18 December 2003
Queensland Minister for the Arts Matt Foley today launched an exhibition of Australia's best political cartoons from a year marked by the conflict in Iraq.
A travelling exhibition developed and presented by The National Museum of Australia, the popular annual cartoon exhibition debuts this year for the first time outside Canberra, at the Queensland Museum in Brisbane.
Behind the Lines — The Year's Best Cartoons will also feature a series of sculptures depicting prominent politicians created by Brisbane-born John Shakespeare.
Mr Foley said the exhibition highlighted the impact cartoonists play in challenging conceptions and drawing the public's attention to key social and political issues.
'Behind the Lines is an insightful reminder of the past year through the eyes of some of the country's most creative political commentators,' Mr Foley said.
'These works remind us yet again of the importance of graphic art in our newspapers and magazines,' says National Museum curator Guy Hansen. 'With a few strokes of the pen the cartoonists manage to dissect the most complex issues reflecting the big issues of the day.'
'Deep lines were drawn in Australian society as the debate over the war dominated the news. The resignation of the Governor-General, leadership struggles, John Howard's decision to stay on as Prime Minister, the release of Pauline Hanson from jail and the fate of 58,000 sheep stranded in the Middle East all momentarily claimed the headlines.'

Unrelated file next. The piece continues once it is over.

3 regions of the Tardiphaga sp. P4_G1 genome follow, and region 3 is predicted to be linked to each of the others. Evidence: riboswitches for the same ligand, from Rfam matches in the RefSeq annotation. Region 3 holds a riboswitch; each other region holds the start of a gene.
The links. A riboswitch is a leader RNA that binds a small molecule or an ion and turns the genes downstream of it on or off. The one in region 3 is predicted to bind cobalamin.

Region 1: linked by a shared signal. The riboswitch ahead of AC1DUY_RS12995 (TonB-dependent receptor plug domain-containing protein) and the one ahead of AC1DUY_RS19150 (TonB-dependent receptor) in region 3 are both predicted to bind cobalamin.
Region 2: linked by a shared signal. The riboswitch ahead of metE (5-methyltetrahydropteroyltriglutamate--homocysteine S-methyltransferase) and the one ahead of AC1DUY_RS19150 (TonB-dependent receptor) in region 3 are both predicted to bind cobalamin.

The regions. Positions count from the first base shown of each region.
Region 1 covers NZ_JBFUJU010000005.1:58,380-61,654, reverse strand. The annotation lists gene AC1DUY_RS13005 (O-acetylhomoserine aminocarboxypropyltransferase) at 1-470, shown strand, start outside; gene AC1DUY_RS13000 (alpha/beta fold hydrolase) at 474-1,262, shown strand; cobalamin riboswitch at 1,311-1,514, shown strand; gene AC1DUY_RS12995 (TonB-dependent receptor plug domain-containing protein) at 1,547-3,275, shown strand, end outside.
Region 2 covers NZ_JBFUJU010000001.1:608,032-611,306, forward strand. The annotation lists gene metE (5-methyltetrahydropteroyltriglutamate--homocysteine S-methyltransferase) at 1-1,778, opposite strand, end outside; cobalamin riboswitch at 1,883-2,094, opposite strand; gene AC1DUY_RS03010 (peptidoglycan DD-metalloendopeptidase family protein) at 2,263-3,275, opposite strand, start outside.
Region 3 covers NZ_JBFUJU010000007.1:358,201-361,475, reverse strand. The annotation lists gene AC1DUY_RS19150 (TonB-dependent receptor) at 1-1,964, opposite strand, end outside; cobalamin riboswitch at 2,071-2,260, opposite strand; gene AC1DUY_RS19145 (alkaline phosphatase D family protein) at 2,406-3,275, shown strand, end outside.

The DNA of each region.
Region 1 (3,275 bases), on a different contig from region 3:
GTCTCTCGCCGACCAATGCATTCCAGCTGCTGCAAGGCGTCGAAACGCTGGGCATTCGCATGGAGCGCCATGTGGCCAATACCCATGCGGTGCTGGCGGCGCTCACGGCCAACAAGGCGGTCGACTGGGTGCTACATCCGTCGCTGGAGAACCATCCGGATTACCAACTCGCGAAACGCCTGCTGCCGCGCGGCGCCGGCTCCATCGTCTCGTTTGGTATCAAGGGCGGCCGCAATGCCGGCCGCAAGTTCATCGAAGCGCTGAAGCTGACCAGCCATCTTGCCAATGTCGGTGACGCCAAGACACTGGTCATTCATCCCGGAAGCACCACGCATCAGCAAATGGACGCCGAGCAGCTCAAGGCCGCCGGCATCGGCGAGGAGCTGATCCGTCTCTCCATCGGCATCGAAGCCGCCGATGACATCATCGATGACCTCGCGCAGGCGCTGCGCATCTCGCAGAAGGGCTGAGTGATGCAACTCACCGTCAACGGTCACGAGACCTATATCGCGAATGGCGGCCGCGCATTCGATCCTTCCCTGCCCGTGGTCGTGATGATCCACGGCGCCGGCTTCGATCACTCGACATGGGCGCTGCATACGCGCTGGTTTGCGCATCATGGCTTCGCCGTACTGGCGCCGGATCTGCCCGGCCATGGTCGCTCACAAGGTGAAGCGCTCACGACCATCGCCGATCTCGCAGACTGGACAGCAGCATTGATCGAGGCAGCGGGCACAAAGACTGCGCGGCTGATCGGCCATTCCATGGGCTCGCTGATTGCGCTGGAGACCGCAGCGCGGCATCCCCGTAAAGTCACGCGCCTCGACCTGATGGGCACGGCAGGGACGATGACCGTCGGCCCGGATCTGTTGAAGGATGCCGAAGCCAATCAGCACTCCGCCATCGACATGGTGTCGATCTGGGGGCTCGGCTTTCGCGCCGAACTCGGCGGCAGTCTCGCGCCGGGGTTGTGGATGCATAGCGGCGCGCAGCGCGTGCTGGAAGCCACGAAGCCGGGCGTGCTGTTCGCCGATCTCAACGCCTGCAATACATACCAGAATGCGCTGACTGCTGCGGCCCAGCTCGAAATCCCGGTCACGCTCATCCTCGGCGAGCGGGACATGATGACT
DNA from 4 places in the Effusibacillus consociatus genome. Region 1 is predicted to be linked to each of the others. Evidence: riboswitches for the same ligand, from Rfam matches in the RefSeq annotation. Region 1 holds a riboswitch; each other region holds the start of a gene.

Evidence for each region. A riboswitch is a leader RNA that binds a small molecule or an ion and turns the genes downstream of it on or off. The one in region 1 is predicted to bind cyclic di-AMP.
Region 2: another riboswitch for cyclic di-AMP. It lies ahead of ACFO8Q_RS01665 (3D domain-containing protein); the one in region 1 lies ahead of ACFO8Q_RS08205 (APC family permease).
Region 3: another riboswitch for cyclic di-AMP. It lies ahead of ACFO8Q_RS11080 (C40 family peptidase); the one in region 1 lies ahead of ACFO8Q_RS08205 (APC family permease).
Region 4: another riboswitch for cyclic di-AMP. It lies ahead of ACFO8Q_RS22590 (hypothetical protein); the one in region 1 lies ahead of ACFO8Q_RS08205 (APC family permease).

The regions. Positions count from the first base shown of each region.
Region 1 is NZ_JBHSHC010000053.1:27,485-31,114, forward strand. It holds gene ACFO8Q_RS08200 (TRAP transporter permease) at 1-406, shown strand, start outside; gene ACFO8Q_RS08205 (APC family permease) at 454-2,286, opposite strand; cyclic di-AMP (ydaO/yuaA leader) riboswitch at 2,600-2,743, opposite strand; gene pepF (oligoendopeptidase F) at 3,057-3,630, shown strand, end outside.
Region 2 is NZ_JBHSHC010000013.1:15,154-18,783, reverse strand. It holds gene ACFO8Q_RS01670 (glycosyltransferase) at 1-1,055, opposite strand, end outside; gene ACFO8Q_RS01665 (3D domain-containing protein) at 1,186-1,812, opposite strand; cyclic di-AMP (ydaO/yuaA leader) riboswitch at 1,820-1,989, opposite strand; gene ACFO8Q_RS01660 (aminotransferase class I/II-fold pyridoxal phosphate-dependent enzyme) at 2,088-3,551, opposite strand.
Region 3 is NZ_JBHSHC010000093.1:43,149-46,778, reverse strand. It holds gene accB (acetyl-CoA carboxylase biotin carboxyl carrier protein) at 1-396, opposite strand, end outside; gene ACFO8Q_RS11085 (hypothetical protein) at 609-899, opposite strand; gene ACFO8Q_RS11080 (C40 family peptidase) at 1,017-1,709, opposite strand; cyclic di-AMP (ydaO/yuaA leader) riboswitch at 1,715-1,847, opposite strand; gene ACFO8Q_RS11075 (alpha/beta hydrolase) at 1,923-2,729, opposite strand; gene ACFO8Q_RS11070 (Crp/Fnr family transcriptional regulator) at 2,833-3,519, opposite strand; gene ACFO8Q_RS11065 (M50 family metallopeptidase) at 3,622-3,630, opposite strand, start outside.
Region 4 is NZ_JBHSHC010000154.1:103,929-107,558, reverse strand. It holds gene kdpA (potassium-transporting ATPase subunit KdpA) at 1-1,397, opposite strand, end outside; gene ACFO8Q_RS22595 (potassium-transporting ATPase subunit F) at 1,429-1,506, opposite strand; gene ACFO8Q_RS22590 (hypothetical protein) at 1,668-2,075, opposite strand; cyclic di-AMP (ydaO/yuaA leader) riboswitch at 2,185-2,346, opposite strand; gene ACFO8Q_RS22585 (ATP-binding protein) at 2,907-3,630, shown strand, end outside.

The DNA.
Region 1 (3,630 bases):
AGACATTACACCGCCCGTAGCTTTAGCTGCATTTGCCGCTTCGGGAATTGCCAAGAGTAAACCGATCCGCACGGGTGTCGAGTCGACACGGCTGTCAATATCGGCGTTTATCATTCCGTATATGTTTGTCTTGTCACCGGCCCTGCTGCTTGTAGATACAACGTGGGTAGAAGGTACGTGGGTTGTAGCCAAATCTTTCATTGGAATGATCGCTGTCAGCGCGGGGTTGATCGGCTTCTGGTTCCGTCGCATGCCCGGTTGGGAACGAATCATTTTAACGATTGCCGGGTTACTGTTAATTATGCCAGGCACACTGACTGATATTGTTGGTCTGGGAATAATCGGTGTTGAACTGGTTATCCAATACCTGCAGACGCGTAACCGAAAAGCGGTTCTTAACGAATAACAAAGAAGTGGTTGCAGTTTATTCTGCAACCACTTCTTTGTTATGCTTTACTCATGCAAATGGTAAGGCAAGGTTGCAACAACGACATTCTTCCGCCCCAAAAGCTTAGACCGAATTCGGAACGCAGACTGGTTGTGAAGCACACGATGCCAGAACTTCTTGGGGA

The exhibition features 105 of the best entries in the 2003 Australian Political Humour Competition, including the work of 59 artists. Most of Australia's major cartoonists and illustrators are represented, including The Courier- Mail's Sean Leahy, Bill Leak, Matthew Martin, Ron Tandberg, Cathy Wilcox, Alan Moir, Michael Atchison, Judy Horacek, Peter Nicholson, Geoff Pryor, and Mark Knight.
A panel of judges including former Queensland Premier Wayne Goss, Greg Chamberlin, Associate Editor of The Courier-Mail and Helen Ringrose, Director General of the Department of Tourism, Racing and Fair Trading will decide the winner of the Best Political Satire award, to be announced in late January 2004.
Last year for the first time one artist, The Age's Ron Tandberg, won both Best Political Satire and People's Choice awards. This year's winner of the major award will receive $5000, up from $1000. The winner of each city's People's Choice award will be announced at the opening of the exhibition in the next venue.
Behind the Lines runs until 22 February, 2004 at Queensland Museum, South Bank. It then moves to RMIT in Melbourne (15 March to 24 April), the National Museum of Australia in Canberra (21 May to 27 June), the Constitutional Centre of WA in Perth (9 July to 31 August), and the Library and Office of the Legislative Assembly in Darwin (10 September to 14 October).
For more information or images, please contact the Queensland Museum's Sarah Perrott on 07 3842 9388, 0417 741 710 or email firstname.lastname@example.org